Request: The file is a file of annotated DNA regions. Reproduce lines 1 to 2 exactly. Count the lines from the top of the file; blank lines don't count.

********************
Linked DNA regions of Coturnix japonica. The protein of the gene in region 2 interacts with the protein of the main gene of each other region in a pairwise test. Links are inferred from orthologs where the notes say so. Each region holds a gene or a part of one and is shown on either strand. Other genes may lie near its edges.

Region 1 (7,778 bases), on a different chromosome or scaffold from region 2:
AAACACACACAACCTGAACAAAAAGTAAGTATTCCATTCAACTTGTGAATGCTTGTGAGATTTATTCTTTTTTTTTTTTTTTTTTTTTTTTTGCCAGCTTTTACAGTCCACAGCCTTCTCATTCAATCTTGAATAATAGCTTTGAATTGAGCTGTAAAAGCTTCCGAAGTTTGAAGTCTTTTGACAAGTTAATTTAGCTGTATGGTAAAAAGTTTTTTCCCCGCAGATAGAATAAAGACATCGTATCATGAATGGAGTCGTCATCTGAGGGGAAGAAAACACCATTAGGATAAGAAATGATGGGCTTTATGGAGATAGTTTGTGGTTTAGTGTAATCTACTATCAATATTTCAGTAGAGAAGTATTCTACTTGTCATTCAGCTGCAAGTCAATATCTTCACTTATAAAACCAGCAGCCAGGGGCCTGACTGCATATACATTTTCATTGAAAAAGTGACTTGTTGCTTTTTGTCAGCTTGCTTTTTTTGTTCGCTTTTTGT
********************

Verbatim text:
Linked DNA regions of Coturnix japonica. The protein of the gene in region 2 interacts with the protein of the main gene of each other region in a pairwise test. Links are inferred from orthologs where the notes say so. Each region holds a gene or a part of one and is shown on either strand. Other genes may lie near its edges.

Region 1 (7,778 bases), on a different chromosome or scaffold from region 2: